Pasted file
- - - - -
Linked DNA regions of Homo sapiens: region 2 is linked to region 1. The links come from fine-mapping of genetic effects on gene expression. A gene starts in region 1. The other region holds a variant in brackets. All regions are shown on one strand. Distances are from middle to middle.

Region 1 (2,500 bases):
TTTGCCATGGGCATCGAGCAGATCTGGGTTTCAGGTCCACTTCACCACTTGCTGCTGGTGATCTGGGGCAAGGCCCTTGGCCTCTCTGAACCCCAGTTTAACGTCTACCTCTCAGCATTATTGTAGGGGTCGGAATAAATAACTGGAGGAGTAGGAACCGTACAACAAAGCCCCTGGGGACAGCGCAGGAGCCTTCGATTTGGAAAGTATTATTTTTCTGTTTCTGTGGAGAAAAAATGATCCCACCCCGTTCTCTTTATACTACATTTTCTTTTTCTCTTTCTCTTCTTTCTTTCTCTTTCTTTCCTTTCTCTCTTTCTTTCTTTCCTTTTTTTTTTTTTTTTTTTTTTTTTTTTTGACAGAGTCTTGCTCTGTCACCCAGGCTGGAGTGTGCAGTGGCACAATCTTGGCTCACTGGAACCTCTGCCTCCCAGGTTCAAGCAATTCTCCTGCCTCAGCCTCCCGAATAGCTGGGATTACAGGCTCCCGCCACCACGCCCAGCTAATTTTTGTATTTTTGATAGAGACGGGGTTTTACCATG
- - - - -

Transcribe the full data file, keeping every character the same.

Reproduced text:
Linked DNA regions of Homo sapiens: region 2 is linked to region 1. The links come from fine-mapping of genetic effects on gene expression. A gene starts in region 1. The other region holds a variant in brackets. All regions are shown on one strand. Distances are from middle to middle.

Region 1 (2,500 bases):
TTTGCCATGGGCATCGAGCAGATCTGGGTTTCAGGTCCACTTCACCACTTGCTGCTGGTGATCTGGGGCAAGGCCCTTGGCCTCTCTGAACCCCAGTTTAACGTCTACCTCTCAGCATTATTGTAGGGGTCGGAATAAATAACTGGAGGAGTAGGAACCGTACAACAAAGCCCCTGGGGACAGCGCAGGAGCCTTCGATTTGGAAAGTATTATTTTTCTGTTTCTGTGGAGAAAAAATGATCCCACCCCGTTCTCTTTATACTACATTTTCTTTTTCTCTTTCTCTTCTTTCTTTCTCTTTCTTTCCTTTCTCTCTTTCTTTCTTTCCTTTTTTTTTTTTTTTTTTTTTTTTTTTTTGACAGAGTCTTGCTCTGTCACCCAGGCTGGAGTGTGCAGTGGCACAATCTTGGCTCACTGGAACCTCTGCCTCCCAGGTTCAAGCAATTCTCCTGCCTCAGCCTCCCGAATAGCTGGGATTACAGGCTCCCGCCACCACGCCCAGCTAATTTTTGTATTTTTGATAGAGACGGGGTTTTACCATG